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Premium bond winners in July 2022 - would you be better off with a savings account?

Find out how much interest you could earn if you moved your cash

Two lucky premium bond holders have become millionaires after winning the two jackpot prizes in NS&I's July’s draw. 

The £1m winners are from Inner London and Surrey. Meanwhile, 10 other winners were picked for the next-best prize of £100,000. 

This is the second draw since National Savings and Investments boosted the prize rate to 1.4% up from 1%, with more than 1.4m extra tax-free prizes. 

But with savings accounts now offering better rates, is it time to move your money?

Here, Which? reveals the winning bond numbers, and weighs up the pros and cons of whether you should stick with NS&I.

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July 2022 premium bond winners

The first winning bond (210ST236184) was purchased by a lucky winner living in Inner London as part of a total holding of £30,300. The winning bond was purchased in August 2013.  

The second winner from Surrey purchased their bond (471RR305957) in September last year, and has a total holding of £22,350.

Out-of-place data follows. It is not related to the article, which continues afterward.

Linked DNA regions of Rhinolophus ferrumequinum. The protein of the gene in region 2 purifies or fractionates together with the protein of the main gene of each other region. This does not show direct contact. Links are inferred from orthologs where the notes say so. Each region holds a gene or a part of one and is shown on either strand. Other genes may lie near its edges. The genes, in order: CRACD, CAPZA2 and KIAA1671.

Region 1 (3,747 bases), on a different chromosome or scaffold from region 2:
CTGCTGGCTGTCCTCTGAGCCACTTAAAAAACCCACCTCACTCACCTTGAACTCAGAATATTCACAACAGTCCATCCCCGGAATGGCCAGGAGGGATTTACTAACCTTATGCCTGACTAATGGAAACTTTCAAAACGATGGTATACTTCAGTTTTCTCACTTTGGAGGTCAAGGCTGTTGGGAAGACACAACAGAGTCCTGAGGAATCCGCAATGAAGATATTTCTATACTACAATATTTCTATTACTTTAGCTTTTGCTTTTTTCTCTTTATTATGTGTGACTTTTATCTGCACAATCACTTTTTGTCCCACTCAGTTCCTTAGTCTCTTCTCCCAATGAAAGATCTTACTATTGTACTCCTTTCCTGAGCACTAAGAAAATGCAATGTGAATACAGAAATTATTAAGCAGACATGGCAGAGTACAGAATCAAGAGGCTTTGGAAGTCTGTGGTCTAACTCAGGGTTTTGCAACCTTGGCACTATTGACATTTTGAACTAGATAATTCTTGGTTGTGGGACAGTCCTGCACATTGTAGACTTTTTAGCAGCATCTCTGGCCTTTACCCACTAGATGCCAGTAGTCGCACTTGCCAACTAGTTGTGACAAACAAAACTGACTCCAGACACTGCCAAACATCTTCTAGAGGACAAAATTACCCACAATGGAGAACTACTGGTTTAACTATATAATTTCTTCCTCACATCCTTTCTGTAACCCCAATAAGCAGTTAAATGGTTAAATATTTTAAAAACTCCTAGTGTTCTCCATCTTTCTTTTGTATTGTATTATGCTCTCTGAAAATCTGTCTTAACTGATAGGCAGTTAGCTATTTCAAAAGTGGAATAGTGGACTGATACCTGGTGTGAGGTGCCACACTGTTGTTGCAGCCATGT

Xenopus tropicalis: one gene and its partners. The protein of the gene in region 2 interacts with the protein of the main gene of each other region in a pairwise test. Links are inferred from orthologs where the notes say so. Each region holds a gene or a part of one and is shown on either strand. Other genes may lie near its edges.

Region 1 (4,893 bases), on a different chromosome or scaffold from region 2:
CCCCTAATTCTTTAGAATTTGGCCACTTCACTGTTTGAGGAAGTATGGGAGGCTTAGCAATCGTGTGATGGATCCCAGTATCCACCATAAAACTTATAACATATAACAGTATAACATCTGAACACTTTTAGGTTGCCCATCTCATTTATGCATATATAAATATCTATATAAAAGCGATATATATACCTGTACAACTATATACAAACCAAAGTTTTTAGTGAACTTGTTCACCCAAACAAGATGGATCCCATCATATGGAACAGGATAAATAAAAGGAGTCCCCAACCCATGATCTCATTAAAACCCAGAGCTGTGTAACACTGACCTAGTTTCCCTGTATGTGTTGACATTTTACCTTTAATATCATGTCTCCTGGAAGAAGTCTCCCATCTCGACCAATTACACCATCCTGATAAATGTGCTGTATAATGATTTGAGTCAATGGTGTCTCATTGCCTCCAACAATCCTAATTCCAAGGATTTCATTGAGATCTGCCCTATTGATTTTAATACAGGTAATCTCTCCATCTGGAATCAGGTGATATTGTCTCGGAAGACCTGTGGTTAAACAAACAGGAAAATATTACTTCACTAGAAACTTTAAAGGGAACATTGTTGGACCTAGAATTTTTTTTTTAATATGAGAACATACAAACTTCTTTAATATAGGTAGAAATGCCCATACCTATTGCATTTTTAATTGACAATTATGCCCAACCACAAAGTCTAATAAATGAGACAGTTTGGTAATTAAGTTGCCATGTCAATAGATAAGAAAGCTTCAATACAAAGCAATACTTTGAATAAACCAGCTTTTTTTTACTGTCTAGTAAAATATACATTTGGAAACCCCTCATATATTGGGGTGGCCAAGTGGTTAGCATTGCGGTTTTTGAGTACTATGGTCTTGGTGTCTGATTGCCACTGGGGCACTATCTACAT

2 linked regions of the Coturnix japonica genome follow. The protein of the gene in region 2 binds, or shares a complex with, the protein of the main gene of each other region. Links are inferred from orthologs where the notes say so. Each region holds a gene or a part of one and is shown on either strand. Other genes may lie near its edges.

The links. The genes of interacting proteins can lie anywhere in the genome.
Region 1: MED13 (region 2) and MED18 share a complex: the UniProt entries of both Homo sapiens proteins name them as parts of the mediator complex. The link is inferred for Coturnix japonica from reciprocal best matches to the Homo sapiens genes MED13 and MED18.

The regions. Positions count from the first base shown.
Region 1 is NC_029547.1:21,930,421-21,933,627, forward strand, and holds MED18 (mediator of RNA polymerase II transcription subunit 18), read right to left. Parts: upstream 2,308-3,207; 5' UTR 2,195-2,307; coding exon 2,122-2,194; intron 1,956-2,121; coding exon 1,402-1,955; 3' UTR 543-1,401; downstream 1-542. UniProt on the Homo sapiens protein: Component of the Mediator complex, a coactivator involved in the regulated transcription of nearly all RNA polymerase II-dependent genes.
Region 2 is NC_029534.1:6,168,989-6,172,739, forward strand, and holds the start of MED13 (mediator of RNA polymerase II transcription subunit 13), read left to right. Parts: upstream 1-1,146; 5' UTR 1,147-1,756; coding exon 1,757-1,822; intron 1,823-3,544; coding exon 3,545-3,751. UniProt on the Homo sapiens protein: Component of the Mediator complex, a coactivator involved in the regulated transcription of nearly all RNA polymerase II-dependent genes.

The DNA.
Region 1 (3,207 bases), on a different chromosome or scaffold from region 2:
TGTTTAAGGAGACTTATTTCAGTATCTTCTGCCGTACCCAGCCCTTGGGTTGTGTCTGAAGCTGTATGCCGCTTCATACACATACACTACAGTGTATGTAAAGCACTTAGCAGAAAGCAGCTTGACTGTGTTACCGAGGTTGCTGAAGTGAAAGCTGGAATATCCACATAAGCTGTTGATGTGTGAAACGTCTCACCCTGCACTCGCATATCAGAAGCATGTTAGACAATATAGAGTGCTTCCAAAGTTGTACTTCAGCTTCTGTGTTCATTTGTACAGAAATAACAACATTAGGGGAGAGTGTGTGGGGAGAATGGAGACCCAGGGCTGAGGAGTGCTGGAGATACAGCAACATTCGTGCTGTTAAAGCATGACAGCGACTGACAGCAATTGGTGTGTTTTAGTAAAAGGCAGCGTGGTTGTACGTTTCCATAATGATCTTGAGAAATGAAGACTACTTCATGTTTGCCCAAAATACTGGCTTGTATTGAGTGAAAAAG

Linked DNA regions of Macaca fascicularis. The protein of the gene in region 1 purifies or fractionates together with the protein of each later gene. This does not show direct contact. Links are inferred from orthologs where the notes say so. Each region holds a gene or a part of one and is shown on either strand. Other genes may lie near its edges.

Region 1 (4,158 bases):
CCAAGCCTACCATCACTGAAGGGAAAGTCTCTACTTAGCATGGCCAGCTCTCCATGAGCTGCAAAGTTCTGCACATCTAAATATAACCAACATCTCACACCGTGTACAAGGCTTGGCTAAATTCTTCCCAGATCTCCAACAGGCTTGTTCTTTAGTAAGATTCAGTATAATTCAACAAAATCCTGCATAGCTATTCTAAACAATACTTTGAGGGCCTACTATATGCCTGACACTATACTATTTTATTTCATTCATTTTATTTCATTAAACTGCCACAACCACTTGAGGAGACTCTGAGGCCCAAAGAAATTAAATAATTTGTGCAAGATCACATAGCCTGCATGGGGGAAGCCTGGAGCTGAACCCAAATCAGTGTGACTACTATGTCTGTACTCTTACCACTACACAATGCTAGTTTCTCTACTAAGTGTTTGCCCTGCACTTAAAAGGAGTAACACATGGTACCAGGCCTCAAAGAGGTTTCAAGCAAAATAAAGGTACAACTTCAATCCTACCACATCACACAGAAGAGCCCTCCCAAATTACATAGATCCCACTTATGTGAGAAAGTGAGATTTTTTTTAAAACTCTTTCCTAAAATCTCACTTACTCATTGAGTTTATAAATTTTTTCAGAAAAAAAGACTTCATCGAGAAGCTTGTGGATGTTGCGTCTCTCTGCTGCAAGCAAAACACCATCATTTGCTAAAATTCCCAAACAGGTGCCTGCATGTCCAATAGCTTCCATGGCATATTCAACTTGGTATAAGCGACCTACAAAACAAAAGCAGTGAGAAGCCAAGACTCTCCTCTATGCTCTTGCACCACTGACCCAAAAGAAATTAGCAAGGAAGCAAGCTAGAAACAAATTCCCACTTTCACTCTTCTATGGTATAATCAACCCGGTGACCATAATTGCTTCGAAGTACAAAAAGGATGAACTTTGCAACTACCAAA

How many winners were drawn in July?

There were 4,839,889 premium bond prizes in the July draw up - up by 16,822 the month before. 

These prizes were worth a total of £138m. Of these 4,828,455 were worth £100 or less.

Value of prizeNumber of prizes

Source: NS&I

What's the appeal of NS&I?

NS&I was established in 1861 by the government as a secure place for people to hold savings and as a source for public borrowing. 

Having ‘been around for forever’, as NS&I’s retail director Jill Waters puts it, can give customers confidence. 

She told Which?: ‘It doesn’t matter what happens, even if you’ve lost track of what you bought, or had something bought for you as a baby, it will still be there - we won’t ever lose that money. It will be there for you to come back to.’ 

NS&I doesn’t just offer premium bonds, its wide product range includes its Direct Saver, Direct Isa, Junior Isa and Income Bonds (all instant access accounts), and three-year fixed rate Green Bonds.